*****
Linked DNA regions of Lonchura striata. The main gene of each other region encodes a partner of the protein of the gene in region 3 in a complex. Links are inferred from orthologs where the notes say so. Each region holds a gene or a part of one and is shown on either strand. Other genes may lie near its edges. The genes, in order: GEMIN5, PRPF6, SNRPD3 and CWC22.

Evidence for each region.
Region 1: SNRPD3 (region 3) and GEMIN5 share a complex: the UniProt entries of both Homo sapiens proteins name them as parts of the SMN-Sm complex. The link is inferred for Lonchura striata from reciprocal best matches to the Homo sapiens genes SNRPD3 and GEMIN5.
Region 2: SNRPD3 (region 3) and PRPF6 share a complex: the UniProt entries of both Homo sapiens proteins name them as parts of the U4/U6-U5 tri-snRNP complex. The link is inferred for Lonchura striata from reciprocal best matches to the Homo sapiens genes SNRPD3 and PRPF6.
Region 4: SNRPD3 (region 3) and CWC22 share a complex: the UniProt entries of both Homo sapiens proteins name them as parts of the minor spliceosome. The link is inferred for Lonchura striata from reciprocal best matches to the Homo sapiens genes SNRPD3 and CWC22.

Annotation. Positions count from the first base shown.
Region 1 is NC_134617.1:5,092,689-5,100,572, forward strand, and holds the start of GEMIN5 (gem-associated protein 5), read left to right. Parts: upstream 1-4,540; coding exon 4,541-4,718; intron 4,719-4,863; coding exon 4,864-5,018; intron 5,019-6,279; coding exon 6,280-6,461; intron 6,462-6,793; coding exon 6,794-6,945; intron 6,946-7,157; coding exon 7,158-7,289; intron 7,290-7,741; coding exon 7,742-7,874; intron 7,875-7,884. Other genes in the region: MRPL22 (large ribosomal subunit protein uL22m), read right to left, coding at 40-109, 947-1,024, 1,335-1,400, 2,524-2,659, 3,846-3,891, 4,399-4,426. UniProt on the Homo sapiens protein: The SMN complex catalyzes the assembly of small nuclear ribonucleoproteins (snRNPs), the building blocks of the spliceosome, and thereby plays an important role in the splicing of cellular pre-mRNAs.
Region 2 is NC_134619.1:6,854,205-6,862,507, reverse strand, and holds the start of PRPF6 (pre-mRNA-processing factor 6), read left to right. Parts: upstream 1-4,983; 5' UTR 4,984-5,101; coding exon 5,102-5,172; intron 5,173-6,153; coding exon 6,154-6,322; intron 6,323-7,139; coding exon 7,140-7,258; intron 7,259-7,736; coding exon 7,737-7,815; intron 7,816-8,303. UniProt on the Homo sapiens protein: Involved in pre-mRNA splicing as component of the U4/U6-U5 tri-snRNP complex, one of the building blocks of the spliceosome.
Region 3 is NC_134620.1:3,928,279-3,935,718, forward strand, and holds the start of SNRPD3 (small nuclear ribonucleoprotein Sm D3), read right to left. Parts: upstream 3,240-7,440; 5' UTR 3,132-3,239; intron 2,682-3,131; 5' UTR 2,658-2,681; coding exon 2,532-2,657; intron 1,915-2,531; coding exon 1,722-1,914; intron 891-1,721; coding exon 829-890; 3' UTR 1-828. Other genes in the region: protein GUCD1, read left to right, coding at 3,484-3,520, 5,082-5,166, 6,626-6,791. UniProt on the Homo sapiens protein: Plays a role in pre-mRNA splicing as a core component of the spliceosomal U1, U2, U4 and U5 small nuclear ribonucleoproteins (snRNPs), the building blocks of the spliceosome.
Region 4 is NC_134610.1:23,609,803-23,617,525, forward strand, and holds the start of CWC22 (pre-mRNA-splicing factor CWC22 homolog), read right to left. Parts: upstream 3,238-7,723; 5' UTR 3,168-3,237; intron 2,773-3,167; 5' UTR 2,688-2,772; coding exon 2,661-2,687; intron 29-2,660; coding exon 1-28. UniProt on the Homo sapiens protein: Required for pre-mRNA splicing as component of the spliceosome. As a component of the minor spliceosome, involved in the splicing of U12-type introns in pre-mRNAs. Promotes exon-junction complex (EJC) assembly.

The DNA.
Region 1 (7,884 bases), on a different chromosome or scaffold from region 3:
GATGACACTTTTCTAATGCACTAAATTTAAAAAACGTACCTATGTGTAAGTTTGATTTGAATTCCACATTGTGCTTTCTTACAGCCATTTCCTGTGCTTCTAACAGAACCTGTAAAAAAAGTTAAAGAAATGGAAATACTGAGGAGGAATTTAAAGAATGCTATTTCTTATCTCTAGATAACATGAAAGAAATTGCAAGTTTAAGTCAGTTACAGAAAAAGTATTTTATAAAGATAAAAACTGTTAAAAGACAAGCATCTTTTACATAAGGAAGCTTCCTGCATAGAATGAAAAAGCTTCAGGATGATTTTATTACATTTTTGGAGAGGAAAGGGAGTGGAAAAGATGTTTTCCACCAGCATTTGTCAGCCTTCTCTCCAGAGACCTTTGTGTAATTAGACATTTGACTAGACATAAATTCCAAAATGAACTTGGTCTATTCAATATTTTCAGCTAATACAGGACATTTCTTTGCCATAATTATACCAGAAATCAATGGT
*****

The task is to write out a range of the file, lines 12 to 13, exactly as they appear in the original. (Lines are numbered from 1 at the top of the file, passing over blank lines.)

Region 1 (7,884 bases), on a different chromosome or scaffold from region 3:
GATGACACTTTTCTAATGCACTAAATTTAAAAAACGTACCTATGTGTAAGTTTGATTTGAATTCCACATTGTGCTTTCTTACAGCCATTTCCTGTGCTTCTAACAGAACCTGTAAAAAAAGTTAAAGAAATGGAAATACTGAGGAGGAATTTAAAGAATGCTATTTCTTATCTCTAGATAACATGAAAGAAATTGCAAGTTTAAGTCAGTTACAGAAAAAGTATTTTATAAAGATAAAAACTGTTAAAAGACAAGCATCTTTTACATAAGGAAGCTTCCTGCATAGAATGAAAAAGCTTCAGGATGATTTTATTACATTTTTGGAGAGGAAAGGGAGTGGAAAAGATGTTTTCCACCAGCATTTGTCAGCCTTCTCTCCAGAGACCTTTGTGTAATTAGACATTTGACTAGACATAAATTCCAAAATGAACTTGGTCTATTCAATATTTTCAGCTAATACAGGACATTTCTTTGCCATAATTATACCAGAAATCAATGGT